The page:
Headwaters
Fly Fishing the Great Smoky Mountains National Park
Enloe Creek:
9/10/08

Nestled in one of the most scenic watersheds in the Smokies, Enloe  
Creek is one of the park's hidden gems. While not easy to reach, Enloe
Creek will reward an angler who is willing to put his/her angling and  
wading skills up against the stream's challenging conditions.

Access to the stream is troublesome and tiring, to say the least. There are
two access points, both of which are difficult. The first, and most practical,
is coming in off of Straight Fork Road and up the Hyatt Ridge Trail. Once
you make the grueling 1.9 mile ascent of the trail you will come to Enloe
Creek Trail. This trail goes down .9 miles to campsite 47 and then
traverses the top of a gorge for .7 miles until dropping down to cross over
Enloe Creek. As previously  mentioned, the trail up to Hyatt Ridge is difficult
although  relatively short. It's all easier down to the campsite as it's all  
downhill and from the campsite to Enloe Creek the short jaunt is just wide
enough for one person and is littered with ups and downs, none of which
are too difficult. One note of interest are the incredible views that you will
have while on this section of the trail. While walking along the top of the
gorge you will look out at the surrounding ridges and see amazing views of
the Smokies.

The second, and more difficult way to access Enloe is by starting out on a
1.2 mile hike up the Bradley Fork Trail to Chasteen Creek Trail. Once there,
follow the Chasteen Creek Trail it's whole course, 4.4 miles, until you
reach Enloe Creek Trail and the last leg, a 1.3 mile hike down the ridge to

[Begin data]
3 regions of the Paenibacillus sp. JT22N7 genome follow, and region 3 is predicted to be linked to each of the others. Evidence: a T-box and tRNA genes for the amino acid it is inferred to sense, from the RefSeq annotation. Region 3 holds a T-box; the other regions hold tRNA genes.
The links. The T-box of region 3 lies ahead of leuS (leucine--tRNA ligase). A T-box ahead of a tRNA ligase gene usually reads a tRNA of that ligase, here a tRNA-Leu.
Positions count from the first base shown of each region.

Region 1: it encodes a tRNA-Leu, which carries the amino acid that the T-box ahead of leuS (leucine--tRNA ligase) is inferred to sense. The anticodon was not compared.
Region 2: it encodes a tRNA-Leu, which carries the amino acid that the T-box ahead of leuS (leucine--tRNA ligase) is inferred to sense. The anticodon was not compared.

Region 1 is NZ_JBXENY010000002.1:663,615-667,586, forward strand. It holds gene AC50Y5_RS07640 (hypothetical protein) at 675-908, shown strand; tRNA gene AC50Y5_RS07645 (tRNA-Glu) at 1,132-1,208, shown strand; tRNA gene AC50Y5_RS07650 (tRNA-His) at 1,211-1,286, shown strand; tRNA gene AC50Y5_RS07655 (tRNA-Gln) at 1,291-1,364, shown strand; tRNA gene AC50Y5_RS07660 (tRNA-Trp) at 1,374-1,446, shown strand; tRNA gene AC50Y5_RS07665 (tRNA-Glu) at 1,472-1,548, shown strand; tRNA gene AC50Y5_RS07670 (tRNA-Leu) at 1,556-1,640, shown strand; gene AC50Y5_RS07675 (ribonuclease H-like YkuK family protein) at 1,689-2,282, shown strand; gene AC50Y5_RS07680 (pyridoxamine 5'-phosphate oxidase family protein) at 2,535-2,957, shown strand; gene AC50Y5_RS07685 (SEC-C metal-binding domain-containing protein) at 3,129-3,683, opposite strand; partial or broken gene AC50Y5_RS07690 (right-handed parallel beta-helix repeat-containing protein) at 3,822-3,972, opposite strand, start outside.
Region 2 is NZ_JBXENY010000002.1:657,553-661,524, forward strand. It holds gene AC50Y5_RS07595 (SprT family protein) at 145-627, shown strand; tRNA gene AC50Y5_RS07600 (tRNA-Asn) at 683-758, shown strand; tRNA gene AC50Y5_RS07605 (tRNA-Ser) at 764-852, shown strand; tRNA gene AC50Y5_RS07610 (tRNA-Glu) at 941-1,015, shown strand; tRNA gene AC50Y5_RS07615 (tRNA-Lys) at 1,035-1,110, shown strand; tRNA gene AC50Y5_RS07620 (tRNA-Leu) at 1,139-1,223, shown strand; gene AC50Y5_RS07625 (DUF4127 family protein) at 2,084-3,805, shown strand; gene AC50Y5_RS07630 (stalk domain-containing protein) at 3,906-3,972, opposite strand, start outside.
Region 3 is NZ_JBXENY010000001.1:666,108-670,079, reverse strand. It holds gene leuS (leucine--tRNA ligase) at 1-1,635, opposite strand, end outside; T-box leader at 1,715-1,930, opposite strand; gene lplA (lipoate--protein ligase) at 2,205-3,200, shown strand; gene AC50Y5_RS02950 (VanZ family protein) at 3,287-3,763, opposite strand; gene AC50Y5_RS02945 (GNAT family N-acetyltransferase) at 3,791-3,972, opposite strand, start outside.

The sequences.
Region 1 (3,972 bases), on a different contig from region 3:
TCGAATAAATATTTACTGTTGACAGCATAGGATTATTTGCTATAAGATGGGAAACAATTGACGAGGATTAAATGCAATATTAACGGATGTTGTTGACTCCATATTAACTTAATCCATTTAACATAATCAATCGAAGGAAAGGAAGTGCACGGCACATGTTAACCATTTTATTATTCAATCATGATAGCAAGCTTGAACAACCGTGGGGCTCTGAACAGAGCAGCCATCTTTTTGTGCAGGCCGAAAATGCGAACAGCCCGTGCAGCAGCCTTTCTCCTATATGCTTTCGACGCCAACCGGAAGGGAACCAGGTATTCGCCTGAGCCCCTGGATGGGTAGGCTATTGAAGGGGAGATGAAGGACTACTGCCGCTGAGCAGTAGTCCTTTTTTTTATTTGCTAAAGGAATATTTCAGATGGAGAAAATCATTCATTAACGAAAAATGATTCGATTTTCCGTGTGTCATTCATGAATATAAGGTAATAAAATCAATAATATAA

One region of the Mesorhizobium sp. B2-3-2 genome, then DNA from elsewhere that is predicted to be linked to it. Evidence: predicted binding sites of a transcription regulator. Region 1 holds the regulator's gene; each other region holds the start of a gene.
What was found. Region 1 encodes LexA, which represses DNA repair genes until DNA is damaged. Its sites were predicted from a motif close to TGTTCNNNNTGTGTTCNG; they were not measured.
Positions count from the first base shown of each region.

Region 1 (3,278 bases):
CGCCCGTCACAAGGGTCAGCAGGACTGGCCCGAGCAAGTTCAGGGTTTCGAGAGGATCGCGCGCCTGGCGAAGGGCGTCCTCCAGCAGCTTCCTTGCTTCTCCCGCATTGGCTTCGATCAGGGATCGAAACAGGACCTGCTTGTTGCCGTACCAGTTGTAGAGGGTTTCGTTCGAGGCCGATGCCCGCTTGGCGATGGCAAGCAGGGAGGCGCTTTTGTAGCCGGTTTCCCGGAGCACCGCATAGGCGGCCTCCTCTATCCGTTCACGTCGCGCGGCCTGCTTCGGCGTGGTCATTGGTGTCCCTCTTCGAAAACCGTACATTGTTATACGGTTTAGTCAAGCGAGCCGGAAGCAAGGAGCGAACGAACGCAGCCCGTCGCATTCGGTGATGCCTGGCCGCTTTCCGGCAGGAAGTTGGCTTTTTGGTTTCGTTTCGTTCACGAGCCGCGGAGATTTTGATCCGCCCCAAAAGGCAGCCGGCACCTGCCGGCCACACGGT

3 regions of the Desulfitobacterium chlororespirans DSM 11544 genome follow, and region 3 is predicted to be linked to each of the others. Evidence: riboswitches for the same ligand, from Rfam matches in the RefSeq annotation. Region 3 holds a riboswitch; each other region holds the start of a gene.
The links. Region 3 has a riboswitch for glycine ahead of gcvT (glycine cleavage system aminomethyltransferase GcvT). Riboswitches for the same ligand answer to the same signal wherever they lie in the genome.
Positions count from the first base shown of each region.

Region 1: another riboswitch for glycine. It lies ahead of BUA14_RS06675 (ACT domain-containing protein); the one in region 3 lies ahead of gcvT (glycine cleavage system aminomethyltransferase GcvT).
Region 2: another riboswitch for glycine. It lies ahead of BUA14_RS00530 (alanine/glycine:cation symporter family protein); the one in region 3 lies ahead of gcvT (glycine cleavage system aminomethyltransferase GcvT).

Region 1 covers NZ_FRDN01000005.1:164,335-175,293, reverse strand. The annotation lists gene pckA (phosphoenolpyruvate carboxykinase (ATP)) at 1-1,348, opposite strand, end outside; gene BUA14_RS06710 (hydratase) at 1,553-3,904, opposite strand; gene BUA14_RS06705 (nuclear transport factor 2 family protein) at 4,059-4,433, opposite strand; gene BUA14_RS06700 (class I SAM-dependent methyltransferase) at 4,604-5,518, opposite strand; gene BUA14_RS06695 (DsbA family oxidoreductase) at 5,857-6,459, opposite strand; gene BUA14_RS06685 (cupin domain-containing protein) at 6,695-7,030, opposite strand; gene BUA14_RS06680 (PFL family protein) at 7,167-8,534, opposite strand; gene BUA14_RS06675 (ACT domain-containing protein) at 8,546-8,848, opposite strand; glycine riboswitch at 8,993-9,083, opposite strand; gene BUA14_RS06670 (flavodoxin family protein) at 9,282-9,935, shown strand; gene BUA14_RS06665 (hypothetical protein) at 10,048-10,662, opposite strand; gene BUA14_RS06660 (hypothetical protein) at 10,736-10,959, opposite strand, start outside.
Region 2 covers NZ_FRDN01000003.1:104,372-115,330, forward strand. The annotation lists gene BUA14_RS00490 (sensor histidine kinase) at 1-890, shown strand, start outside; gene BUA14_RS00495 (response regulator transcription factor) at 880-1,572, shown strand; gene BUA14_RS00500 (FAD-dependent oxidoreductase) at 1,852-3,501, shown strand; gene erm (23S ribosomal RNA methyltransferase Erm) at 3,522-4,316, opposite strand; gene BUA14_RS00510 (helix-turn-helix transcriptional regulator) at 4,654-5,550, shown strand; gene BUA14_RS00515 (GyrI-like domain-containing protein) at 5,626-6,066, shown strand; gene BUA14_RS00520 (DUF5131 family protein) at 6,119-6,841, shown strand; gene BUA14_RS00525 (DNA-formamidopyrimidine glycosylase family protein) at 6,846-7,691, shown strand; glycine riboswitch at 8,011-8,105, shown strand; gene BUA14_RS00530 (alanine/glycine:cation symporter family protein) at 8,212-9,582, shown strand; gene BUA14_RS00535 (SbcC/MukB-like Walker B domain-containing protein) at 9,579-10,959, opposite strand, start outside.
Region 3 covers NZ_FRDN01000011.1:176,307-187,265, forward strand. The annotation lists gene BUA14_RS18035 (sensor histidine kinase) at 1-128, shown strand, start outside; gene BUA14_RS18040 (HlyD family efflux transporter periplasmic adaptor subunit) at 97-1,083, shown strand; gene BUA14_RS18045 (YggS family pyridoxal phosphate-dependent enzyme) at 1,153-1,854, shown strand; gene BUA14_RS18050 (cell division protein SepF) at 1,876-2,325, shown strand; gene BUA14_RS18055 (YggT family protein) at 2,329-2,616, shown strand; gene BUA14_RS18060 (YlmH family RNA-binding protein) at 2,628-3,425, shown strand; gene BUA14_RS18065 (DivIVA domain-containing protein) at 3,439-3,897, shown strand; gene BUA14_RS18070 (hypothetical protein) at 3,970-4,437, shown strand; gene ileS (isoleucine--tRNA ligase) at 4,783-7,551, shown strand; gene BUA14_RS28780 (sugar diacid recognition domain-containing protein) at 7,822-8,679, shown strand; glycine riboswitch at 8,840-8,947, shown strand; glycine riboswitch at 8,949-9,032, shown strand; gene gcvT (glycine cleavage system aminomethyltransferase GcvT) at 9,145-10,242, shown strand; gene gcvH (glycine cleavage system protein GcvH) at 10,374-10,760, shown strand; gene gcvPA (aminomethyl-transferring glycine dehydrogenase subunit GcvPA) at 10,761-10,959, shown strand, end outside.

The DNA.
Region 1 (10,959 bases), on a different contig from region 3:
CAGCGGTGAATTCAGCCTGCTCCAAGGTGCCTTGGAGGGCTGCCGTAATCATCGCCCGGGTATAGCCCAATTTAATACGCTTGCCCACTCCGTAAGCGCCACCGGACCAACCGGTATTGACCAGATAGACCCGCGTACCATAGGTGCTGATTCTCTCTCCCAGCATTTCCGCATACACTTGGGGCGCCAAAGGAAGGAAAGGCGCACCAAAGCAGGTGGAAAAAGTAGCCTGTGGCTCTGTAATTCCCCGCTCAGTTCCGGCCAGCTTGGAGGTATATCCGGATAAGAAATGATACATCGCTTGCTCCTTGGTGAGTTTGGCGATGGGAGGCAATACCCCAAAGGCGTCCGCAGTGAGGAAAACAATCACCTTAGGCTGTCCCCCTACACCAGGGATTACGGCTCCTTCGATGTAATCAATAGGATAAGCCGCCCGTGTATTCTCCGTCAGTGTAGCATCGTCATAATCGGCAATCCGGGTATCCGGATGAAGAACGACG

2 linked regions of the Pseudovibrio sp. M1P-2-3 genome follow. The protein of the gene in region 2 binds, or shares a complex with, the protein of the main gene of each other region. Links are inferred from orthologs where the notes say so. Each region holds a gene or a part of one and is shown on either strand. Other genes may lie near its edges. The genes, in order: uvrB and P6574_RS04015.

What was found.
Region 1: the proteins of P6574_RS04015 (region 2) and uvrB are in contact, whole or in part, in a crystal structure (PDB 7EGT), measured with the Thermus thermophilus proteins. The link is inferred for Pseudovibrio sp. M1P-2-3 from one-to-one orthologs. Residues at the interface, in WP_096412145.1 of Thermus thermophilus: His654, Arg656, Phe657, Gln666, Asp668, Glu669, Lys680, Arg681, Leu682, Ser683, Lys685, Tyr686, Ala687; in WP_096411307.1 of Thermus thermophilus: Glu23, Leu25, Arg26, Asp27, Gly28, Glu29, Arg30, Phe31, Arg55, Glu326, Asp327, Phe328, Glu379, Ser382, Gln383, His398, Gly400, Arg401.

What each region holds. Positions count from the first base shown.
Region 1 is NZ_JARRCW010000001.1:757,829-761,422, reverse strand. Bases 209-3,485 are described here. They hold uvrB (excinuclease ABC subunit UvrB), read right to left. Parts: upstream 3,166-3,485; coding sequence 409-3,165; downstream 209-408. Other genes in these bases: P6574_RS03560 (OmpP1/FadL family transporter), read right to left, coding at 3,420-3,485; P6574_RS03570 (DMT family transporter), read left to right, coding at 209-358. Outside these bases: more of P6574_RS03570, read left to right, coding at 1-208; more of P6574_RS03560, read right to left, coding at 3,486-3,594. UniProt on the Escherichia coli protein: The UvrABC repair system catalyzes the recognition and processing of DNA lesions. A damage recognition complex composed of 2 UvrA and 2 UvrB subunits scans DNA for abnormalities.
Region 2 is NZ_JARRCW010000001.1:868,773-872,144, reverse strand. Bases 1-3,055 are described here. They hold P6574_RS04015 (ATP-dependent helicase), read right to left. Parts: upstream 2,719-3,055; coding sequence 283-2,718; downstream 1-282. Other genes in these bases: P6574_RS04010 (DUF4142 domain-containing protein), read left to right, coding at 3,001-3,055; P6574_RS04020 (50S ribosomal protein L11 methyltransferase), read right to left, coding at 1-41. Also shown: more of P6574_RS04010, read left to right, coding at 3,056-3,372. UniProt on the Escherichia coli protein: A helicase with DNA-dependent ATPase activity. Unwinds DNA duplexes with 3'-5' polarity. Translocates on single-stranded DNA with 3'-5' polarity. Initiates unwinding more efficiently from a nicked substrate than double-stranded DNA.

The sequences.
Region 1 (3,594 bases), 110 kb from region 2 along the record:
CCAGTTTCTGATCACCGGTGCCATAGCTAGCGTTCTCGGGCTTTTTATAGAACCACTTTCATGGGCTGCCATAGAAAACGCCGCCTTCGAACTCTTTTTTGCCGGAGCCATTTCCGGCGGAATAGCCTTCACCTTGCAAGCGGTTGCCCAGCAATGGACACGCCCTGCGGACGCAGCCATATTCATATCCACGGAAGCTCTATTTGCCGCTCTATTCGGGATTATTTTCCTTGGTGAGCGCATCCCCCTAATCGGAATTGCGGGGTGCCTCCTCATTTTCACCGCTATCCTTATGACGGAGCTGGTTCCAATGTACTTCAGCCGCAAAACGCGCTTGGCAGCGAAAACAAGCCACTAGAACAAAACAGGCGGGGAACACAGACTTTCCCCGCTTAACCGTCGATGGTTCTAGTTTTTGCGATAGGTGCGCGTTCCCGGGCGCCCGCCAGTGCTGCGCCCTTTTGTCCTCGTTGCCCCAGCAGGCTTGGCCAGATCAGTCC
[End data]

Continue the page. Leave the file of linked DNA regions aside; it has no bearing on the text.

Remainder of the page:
Enloe. This way is much more longer and also requires a steep hike up a
ridge, this time Hughes Ridge, but it could be an option, especially if you
were staying at campsite 50 on Chasteen Creek.

Recently opened to fishing after the brook trout moratorium, Enloe is  
nothing short of a spectacular Southern Appalachian Brook Trout stream.
However, just like it's larger neighboring stream Ravens Fork, this stream
is rough and tumble and offers plenty of places where an angle will have to
navigate the stream bed with extreme care. The stream is much smaller
than Raven where the trail crosses, about 15-20 feet wide in most places,
but there are enough large rocks to keep things interesting with deep
plunge pools and interesting runs.

Fishing upstream from the trail crossing should produce numerous fish  
as they are not used to seeing flies thrown their way, most in the 6"-7"
range, a good size for brook trout. As you continue upstream, the stream
maintains it's size and average fish size until it's first major tributary,
Hideaway Branch, runs into it about a mile upstream from the trail
crossing. Once you start approaching Hideaway Branch and above it, the
average fish size seem to get a bit smaller as the stream also dwindles in
size. Above Hideaway, Enloe Creek becomes very tight with rhododendron
choking the stream in some places where even a bow and arrow cast
won't work.

If you decide to fish Enloe Creek, make sure and invest almost a whole
day on it. The ability to catch good size brook trout well above the trail
crossing as well as the seemingly naive fish ensure that you  will not regret
your decision to come here. If you are anywhere in this watershed,
however, wading can be dangerous due to the rugged nature of this area
of the park, so take your time and be careful.

Enloe will surely delight any fisherman and should not be passed up by
any brook trout fanatic.

                       Article Copyright 2008 Craig Lancaster
Copyright 2008 James Marsh
Thumbnails-Click on Image
Thumbnails-Click on Image
Enloe Creek
Enloe Creek Brook Trout
Enloe Creek Above Hideaway